That means that companies need to predict how much product they will sell during the 2022 holidays even before they've made it through this year's season. "How can we know?" Rousset asked. "We can't."

Time to ditch Black Friday?

As executives are forced to make those 2022 plans even before knowing whether they'll be able to keep shelves stocked this year, they can't help but wonder how much Black Friday will matter next year. Will it still be the tentpole shopping event that kicks off the holiday season, or will the current crisis contribute to its demise? Should companies continue to plan around Black Friday, or should they break with the rest of the industry and actively discount it?

It's not an entirely new question. Labor advocates have long pointed to the stress the shopping holiday imposes on workers. Unions have used Black Friday to strike for better working conditions, while environmentalists have called for Black Friday boycotts to highlight the impact consumer culture has on the planet.

Those critics received a huge boost when outdoor retailer REI announced in 2015 that it would close its stores on Black Friday, encouraging people to spend time outside instead. "It was a massive decision," said Gunjan Bhow, who joined REI's board of directors last year. "The biggest shopping day [of the year], and we are closing." Bhow acknowledged that the move helped REI build some brand goodwill with consumers for keeping its stores closed that day ever since. "But the impact of losing the sales was as material for REI as any other retailer," he said.

Bhow used to be the global chief digital officer for the Walgreens Boots Alliance, and before that held executive roles at Disney, Amazon and consumer electronics maker Plantronics. In those roles, he got to see firsthand how important Black Friday has been for retail and consumer electronics, but also how that importance has waned over the years. "Black Friday was created using scarcity," he said. "The whole doorbuster concept: You will miss out if you don't wait in line before the store opens, because [there are] only 25 TVs at this price."

With companies competing for the lowest price online, that idea of scarcity has increasingly fallen by the wayside, to the point where Bhow believes REI's decision to close its doors that day wouldn't make nearly as big of a wave nowadays. "Honestly, now, that decision is not that important," he said.

"It's kind of an increasingly irrelevant holiday, to be honest," agreed b8ta CEO Vibhu Norby, whose company sells consumer electronics and other goods both through its own stores as well as in partnership with bigger retail chains. "Black Friday has lost a ton of importance. At this point, it's just another day."

There are still lingering concerns around shopping in-store and the added convenience of ecommerce that the pandemic highlighted like never before. According to IDC, 23% of recent survey respondents said COVID-19 led them to start doing more of their shopping online, and that they expect to continue doing so long after. "We're not going to go back to pre-pandemic levels," Speer said. "I think these behaviors have become ingrained: There was enough time. It wasn't like the pandemic lasted a week."

The pandemic also accelerated certain trends, like curbside pickup and what's known as BOPIS, or buying something online and picking it up in the store. Both offerings reduce the amount of time customers spend inside a retail shop, where someone might be more enticed by a deal or buy something extra they didn't intend to.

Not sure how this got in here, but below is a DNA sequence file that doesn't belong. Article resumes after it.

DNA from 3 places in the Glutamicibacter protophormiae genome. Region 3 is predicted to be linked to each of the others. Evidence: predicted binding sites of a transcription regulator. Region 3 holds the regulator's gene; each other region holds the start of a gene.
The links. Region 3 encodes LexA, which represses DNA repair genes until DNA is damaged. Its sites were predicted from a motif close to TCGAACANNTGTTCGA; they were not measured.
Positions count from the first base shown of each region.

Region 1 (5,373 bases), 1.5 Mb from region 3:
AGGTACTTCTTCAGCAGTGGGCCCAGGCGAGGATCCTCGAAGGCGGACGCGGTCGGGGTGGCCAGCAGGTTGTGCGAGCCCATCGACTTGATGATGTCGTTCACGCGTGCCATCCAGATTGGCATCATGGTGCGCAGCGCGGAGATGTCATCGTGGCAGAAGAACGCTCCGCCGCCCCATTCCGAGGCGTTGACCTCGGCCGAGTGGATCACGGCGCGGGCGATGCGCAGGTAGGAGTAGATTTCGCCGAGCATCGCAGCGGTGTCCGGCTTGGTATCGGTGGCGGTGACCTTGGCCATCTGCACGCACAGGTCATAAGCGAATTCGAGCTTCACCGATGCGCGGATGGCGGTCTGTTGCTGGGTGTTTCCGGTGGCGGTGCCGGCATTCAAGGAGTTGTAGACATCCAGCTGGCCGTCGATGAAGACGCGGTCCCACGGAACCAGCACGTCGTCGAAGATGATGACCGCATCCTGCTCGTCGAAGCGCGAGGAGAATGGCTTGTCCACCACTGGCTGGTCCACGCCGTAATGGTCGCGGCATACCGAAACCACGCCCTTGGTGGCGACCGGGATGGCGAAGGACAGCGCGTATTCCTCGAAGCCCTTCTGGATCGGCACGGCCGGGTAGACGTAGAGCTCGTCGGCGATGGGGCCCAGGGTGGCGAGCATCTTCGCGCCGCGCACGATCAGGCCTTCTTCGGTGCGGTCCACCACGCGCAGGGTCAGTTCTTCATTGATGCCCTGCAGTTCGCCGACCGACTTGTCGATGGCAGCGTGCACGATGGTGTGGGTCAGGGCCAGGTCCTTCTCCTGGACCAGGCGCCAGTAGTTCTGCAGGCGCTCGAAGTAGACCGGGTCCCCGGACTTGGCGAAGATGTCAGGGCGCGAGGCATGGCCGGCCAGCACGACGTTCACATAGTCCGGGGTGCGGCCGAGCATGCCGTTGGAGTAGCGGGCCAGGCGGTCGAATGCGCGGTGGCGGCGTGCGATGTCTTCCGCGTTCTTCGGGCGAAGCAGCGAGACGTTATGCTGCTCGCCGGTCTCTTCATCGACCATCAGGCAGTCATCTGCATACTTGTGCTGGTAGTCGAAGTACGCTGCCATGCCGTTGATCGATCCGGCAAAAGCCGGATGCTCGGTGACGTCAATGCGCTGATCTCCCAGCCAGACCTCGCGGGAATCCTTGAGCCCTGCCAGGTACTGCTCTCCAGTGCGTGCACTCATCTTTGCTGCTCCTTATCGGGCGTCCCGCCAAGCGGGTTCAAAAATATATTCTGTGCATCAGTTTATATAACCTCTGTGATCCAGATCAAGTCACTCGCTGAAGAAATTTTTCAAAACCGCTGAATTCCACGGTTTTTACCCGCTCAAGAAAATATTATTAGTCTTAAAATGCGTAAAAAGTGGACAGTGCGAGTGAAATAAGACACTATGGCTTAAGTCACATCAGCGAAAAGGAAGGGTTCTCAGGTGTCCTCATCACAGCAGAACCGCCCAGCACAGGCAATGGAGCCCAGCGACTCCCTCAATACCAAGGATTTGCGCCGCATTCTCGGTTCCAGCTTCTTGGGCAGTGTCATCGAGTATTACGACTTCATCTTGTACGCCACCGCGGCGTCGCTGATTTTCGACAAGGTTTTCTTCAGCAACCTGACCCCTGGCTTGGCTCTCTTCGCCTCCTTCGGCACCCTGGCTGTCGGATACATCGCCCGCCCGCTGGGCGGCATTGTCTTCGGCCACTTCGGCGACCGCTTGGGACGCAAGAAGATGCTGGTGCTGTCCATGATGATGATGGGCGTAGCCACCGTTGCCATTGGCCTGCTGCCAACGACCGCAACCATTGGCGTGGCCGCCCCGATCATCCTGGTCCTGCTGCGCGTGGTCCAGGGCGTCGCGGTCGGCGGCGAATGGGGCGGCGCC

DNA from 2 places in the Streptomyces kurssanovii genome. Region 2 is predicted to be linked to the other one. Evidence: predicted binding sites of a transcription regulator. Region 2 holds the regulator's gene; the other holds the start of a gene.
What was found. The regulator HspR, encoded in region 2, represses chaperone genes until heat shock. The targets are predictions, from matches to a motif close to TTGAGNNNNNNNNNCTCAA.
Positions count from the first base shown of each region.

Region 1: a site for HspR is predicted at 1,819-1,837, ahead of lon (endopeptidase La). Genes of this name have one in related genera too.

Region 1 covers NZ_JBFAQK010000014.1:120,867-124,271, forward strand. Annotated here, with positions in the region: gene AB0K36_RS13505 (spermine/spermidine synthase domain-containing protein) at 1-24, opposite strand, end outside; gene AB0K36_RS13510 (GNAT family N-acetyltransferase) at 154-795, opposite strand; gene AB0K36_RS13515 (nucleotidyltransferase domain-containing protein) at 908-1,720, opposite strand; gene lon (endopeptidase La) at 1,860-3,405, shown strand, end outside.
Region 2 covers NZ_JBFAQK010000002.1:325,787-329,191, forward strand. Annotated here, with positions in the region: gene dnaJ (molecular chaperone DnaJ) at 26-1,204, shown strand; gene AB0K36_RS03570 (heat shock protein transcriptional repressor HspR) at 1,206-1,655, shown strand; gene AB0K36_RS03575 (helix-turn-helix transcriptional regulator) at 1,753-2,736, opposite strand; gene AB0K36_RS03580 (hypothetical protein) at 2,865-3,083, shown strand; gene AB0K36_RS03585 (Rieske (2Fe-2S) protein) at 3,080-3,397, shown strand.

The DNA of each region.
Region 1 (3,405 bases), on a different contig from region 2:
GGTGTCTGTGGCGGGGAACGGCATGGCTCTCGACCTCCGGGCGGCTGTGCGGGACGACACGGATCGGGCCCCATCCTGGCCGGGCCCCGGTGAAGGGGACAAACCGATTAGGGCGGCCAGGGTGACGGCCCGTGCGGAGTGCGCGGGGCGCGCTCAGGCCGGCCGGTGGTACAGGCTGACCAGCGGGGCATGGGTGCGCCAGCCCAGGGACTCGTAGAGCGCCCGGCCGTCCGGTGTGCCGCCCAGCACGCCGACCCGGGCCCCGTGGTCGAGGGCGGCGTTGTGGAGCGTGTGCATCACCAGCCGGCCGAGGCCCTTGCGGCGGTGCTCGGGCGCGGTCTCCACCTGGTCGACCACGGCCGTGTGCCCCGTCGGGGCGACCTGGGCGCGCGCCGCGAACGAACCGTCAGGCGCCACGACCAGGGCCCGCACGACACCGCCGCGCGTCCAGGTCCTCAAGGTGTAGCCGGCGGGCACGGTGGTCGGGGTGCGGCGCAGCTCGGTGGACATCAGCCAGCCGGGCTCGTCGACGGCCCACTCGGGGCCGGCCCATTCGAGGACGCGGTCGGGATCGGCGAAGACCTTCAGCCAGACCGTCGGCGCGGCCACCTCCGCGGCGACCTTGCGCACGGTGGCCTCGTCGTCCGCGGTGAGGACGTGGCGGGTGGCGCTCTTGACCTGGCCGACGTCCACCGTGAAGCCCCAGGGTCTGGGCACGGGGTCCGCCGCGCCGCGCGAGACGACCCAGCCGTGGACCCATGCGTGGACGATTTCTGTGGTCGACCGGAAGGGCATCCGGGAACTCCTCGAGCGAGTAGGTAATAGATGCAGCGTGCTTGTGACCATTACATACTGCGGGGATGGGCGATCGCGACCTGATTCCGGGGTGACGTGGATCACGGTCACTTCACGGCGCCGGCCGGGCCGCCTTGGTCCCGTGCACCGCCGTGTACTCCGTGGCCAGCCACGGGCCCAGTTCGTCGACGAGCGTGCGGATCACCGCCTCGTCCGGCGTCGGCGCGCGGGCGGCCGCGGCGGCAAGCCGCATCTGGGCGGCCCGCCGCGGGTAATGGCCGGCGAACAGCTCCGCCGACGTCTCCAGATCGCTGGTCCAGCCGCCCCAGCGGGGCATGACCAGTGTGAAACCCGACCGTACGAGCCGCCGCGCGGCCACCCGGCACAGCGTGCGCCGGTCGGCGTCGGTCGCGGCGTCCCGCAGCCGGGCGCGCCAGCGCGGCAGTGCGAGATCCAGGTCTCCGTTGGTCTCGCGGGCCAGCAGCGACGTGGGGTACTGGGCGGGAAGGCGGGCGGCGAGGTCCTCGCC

"What the pandemic then shifted was that customers who didn't buy online went online, which forced the retailers to increase their capacity and shift their resources," said Ant Duffin, a retail expert with Gartner. "What [retailers] are now looking at is that [they] know last-mile fulfillment is really, really expensive and they don't want to do that, so what they need to do is look at alternatives."

That's not to say that all of the industry's woes are going to disappear if it ditches Black Friday, or that Black Friday itself will fade away quickly and quietly. The reality, for now, is that Black Friday has become an ingrained artifact of U.S. shopping culture. We can expect it to stick around but lose relevance as retailers effectively dilute its meaning and purpose by making it an extension of the whole holiday shopping season.

"Old habits die hard," said Speer. "Before the pandemic, for a few years now, I would say retailers have been expanding Black Friday to be more than just one day. For better or for worse, Thanksgiving itself became a shopping day, and then Cyber Monday and then deals starting earlier in the season, bumping up to the beginning of November."

Speer said this is an effort for retailers to both juice more sales out of Black Friday and also to distance themselves from the negative connotations now attached to it. "It's not healthy shopping," she added.

"Christmas is Christmas," Ochoa said. Even if consumers don't go deal-hunting the day after Thanksgiving anymore, they still want their gifts to arrive in time for the holidays, leaving everyone scrambling in order to line up products for a few very busy weeks — something that may not get easier any time soon, as component shortages may persist for years. "We don't know when this is going to end, and if it will ever end," Lifton said.

On the flip side, if products don't arrive in time for the holidays this year, consumers may walk away with the lesson that they have to start shopping earlier next year, in turn further weakening Black Friday. "I have teenage children," Bhow said. "I don't think they'll recognize Black Friday when they are older, because it [will] look completely different."